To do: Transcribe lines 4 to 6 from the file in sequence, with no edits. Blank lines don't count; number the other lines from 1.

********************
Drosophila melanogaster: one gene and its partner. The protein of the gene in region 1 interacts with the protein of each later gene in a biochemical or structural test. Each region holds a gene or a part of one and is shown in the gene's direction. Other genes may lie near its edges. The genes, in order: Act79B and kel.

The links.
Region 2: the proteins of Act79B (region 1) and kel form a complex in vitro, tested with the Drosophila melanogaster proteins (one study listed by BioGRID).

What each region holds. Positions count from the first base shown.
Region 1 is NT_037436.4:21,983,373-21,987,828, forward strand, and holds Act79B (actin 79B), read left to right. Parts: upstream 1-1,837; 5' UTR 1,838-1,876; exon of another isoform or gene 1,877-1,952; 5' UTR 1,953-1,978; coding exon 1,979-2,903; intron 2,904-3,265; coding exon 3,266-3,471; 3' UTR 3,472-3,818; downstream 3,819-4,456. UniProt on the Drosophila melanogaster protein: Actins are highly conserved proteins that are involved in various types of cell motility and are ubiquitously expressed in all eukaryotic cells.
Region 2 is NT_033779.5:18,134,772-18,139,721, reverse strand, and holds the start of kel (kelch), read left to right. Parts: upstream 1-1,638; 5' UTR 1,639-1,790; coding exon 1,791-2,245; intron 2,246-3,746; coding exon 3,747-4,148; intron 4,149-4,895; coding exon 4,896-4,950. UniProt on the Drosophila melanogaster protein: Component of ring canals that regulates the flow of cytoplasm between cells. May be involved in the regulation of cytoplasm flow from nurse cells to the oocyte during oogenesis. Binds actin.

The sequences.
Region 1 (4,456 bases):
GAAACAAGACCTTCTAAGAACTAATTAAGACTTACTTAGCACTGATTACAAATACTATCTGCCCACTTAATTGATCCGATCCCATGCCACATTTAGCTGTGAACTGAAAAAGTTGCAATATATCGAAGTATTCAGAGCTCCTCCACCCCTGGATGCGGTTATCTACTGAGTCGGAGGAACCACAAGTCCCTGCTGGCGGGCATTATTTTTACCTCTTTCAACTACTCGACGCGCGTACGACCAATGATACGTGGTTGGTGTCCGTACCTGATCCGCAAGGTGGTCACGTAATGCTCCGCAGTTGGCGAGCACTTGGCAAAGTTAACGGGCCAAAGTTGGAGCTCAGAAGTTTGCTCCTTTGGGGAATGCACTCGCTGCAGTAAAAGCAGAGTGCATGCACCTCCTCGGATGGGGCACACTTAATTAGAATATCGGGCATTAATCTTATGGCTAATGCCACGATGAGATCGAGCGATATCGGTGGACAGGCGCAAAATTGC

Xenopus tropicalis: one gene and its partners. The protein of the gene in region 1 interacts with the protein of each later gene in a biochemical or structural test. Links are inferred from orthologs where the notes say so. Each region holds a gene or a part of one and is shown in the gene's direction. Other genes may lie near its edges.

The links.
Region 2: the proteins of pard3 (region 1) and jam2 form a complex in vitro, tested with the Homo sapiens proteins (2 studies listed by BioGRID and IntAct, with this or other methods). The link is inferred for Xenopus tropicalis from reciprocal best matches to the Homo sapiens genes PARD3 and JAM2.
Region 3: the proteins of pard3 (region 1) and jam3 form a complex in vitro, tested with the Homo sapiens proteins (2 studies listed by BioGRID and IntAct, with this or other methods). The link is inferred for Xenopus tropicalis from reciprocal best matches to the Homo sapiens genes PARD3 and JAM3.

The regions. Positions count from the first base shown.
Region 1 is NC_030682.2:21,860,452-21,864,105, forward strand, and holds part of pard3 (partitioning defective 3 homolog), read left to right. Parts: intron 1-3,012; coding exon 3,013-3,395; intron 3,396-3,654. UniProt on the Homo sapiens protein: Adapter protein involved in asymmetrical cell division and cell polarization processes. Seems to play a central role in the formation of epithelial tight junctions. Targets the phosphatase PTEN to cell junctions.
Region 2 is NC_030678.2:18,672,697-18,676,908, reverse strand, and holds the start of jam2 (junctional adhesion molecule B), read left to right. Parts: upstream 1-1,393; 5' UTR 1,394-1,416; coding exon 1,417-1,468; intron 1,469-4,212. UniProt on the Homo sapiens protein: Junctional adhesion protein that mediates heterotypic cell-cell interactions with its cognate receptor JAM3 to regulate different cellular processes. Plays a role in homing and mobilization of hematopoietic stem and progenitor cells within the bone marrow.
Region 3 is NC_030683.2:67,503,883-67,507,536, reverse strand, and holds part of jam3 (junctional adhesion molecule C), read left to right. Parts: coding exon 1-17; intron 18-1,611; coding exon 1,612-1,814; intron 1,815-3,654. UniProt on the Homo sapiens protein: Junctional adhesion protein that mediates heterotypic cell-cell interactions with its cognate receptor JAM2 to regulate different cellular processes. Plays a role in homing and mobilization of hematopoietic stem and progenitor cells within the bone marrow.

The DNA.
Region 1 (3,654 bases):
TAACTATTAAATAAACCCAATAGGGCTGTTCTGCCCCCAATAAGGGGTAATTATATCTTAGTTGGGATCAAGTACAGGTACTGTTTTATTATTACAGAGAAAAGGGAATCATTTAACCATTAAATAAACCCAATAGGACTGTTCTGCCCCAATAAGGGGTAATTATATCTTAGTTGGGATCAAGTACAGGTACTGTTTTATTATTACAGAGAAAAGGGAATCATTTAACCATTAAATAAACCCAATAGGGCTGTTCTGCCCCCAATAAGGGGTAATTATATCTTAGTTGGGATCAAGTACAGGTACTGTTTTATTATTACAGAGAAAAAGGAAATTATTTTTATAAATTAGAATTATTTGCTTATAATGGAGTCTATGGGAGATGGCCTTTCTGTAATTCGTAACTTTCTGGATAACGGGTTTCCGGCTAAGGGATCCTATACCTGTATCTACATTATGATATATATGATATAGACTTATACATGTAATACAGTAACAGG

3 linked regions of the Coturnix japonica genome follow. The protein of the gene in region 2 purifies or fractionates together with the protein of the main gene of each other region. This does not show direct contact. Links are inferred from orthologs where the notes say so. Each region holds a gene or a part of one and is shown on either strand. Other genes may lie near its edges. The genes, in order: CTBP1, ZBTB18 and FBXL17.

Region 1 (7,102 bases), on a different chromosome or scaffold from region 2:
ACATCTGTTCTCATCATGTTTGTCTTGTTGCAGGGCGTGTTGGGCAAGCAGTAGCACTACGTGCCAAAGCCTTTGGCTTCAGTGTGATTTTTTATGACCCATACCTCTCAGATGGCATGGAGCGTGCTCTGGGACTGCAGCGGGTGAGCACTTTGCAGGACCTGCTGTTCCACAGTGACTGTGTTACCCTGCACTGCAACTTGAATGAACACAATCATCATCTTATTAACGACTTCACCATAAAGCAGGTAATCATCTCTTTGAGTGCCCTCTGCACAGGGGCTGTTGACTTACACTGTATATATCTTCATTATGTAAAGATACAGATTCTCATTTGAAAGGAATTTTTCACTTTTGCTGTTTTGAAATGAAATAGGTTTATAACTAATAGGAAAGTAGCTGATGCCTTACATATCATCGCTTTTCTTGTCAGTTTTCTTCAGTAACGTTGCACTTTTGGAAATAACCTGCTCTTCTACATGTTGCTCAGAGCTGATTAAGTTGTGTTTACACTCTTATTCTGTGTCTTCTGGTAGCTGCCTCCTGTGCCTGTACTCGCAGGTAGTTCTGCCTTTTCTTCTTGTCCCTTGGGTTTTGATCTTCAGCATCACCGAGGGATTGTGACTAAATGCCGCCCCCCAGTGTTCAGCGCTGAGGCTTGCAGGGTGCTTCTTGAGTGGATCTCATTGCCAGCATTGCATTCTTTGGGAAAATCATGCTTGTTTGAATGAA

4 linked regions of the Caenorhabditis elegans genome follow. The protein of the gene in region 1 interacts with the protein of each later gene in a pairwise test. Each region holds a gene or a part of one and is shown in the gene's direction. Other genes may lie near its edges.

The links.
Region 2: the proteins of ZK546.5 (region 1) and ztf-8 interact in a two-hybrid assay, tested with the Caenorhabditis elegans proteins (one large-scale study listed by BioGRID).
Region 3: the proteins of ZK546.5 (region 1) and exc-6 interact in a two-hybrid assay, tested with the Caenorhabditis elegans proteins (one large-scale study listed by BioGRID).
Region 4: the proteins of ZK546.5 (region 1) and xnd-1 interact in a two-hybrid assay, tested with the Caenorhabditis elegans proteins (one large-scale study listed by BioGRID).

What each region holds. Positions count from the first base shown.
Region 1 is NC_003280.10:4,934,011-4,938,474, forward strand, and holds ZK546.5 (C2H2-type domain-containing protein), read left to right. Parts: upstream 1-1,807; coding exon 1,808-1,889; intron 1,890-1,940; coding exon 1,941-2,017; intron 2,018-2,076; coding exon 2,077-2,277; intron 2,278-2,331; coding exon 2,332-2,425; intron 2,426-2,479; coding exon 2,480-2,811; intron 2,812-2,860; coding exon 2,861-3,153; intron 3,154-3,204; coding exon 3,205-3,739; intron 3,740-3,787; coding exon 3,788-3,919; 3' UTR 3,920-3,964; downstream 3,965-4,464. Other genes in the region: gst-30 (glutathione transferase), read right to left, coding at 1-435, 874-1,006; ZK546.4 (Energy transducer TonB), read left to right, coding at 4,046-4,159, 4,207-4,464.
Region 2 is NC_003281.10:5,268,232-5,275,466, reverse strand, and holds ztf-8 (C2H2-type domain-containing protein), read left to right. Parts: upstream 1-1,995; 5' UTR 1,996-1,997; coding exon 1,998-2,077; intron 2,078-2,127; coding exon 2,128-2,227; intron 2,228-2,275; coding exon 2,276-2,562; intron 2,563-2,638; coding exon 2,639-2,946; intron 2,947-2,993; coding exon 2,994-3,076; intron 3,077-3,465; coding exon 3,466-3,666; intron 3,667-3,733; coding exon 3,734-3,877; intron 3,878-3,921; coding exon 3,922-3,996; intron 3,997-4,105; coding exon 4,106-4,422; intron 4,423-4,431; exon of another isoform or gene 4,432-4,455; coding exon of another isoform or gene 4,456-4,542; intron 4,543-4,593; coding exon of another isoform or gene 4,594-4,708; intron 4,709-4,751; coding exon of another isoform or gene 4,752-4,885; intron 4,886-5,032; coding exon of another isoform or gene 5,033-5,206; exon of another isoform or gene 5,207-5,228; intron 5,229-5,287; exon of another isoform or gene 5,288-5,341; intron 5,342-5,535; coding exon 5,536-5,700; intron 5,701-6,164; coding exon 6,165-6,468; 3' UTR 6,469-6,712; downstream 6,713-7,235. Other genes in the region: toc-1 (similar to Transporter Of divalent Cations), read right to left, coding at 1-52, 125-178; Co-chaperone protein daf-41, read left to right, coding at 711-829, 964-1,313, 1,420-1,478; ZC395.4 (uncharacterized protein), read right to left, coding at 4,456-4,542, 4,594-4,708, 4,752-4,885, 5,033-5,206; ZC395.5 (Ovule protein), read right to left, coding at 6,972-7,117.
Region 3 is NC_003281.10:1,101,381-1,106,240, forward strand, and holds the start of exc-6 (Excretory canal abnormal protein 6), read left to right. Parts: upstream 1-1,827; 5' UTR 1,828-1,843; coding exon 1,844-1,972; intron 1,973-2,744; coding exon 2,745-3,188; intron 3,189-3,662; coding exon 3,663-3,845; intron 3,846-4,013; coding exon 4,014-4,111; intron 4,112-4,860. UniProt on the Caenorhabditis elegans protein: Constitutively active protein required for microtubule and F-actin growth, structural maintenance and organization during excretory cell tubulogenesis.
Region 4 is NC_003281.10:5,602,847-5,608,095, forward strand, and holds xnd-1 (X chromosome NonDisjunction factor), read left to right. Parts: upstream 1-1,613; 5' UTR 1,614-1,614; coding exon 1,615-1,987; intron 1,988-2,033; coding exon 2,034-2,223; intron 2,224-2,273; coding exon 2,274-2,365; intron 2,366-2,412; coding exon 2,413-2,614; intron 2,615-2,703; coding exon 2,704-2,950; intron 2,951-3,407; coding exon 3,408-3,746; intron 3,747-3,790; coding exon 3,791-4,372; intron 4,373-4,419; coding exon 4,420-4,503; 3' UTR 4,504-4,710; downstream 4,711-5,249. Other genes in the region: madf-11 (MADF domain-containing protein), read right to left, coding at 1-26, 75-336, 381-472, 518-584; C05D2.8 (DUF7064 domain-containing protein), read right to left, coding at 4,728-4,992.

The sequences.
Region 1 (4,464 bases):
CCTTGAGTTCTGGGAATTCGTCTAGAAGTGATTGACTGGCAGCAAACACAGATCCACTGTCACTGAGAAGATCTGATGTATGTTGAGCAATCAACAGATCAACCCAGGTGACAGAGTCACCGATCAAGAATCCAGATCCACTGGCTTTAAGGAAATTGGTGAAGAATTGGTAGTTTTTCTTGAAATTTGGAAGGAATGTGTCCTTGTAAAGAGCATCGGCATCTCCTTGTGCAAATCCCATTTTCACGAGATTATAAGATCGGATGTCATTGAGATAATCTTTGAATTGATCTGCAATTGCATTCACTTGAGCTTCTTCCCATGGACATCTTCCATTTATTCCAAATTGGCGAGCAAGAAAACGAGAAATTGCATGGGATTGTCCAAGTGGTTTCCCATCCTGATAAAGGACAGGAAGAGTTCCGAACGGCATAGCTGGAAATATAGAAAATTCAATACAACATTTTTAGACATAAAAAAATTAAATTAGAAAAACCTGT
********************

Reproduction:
What each region holds. Positions count from the first base shown.
Region 1 is NT_037436.4:21,983,373-21,987,828, forward strand, and holds Act79B (actin 79B), read left to right. Parts: upstream 1-1,837; 5' UTR 1,838-1,876; exon of another isoform or gene 1,877-1,952; 5' UTR 1,953-1,978; coding exon 1,979-2,903; intron 2,904-3,265; coding exon 3,266-3,471; 3' UTR 3,472-3,818; downstream 3,819-4,456. UniProt on the Drosophila melanogaster protein: Actins are highly conserved proteins that are involved in various types of cell motility and are ubiquitously expressed in all eukaryotic cells.
Region 2 is NT_033779.5:18,134,772-18,139,721, reverse strand, and holds the start of kel (kelch), read left to right. Parts: upstream 1-1,638; 5' UTR 1,639-1,790; coding exon 1,791-2,245; intron 2,246-3,746; coding exon 3,747-4,148; intron 4,149-4,895; coding exon 4,896-4,950. UniProt on the Drosophila melanogaster protein: Component of ring canals that regulates the flow of cytoplasm between cells. May be involved in the regulation of cytoplasm flow from nurse cells to the oocyte during oogenesis. Binds actin.